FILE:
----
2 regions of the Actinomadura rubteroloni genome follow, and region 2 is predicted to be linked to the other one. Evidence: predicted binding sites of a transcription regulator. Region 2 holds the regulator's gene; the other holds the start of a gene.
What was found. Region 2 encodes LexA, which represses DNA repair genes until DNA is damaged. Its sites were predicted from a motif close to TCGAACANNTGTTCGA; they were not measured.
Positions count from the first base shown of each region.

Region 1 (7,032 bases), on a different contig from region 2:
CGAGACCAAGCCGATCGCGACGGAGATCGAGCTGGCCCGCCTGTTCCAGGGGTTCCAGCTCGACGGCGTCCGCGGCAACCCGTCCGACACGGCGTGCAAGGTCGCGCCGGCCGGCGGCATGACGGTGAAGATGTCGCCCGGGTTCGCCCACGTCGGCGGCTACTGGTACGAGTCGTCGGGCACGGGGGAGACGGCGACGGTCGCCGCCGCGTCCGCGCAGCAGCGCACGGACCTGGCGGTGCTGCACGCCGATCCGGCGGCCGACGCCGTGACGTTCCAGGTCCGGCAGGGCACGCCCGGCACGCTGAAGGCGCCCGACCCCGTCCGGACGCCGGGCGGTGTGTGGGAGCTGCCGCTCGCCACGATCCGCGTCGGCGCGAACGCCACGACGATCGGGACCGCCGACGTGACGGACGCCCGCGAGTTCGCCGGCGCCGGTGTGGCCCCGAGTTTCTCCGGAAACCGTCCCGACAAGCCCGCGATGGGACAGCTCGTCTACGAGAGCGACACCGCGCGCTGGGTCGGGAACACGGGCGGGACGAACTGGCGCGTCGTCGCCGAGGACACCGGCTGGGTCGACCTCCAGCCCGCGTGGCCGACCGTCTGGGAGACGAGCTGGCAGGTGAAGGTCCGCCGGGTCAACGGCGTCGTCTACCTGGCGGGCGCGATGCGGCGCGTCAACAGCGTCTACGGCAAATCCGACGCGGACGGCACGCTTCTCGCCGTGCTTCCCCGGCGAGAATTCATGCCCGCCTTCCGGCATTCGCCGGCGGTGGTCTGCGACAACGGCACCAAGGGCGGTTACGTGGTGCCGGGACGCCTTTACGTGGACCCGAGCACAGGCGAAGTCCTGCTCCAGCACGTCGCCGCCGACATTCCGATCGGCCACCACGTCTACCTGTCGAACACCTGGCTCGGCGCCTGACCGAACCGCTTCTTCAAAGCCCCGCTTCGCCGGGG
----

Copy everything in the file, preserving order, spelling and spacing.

2 regions of the Actinomadura rubteroloni genome follow, and region 2 is predicted to be linked to the other one. Evidence: predicted binding sites of a transcription regulator. Region 2 holds the regulator's gene; the other holds the start of a gene.
What was found. Region 2 encodes LexA, which represses DNA repair genes until DNA is damaged. Its sites were predicted from a motif close to TCGAACANNTGTTCGA; they were not measured.
Positions count from the first base shown of each region.

Region 1 (7,032 bases), on a different contig from region 2:
CGAGACCAAGCCGATCGCGACGGAGATCGAGCTGGCCCGCCTGTTCCAGGGGTTCCAGCTCGACGGCGTCCGCGGCAACCCGTCCGACACGGCGTGCAAGGTCGCGCCGGCCGGCGGCATGACGGTGAAGATGTCGCCCGGGTTCGCCCACGTCGGCGGCTACTGGTACGAGTCGTCGGGCACGGGGGAGACGGCGACGGTCGCCGCCGCGTCCGCGCAGCAGCGCACGGACCTGGCGGTGCTGCACGCCGATCCGGCGGCCGACGCCGTGACGTTCCAGGTCCGGCAGGGCACGCCCGGCACGCTGAAGGCGCCCGACCCCGTCCGGACGCCGGGCGGTGTGTGGGAGCTGCCGCTCGCCACGATCCGCGTCGGCGCGAACGCCACGACGATCGGGACCGCCGACGTGACGGACGCCCGCGAGTTCGCCGGCGCCGGTGTGGCCCCGAGTTTCTCCGGAAACCGTCCCGACAAGCCCGCGATGGGACAGCTCGTCTACGAGAGCGACACCGCGCGCTGGGTCGGGAACACGGGCGGGACGAACTGGCGCGTCGTCGCCGAGGACACCGGCTGGGTCGACCTCCAGCCCGCGTGGCCGACCGTCTGGGAGACGAGCTGGCAGGTGAAGGTCCGCCGGGTCAACGGCGTCGTCTACCTGGCGGGCGCGATGCGGCGCGTCAACAGCGTCTACGGCAAATCCGACGCGGACGGCACGCTTCTCGCCGTGCTTCCCCGGCGAGAATTCATGCCCGCCTTCCGGCATTCGCCGGCGGTGGTCTGCGACAACGGCACCAAGGGCGGTTACGTGGTGCCGGGACGCCTTTACGTGGACCCGAGCACAGGCGAAGTCCTGCTCCAGCACGTCGCCGCCGACATTCCGATCGGCCACCACGTCTACCTGTCGAACACCTGGCTCGGCGCCTGACCGAACCGCTTCTTCAAAGCCCCGCTTCGCCGGGG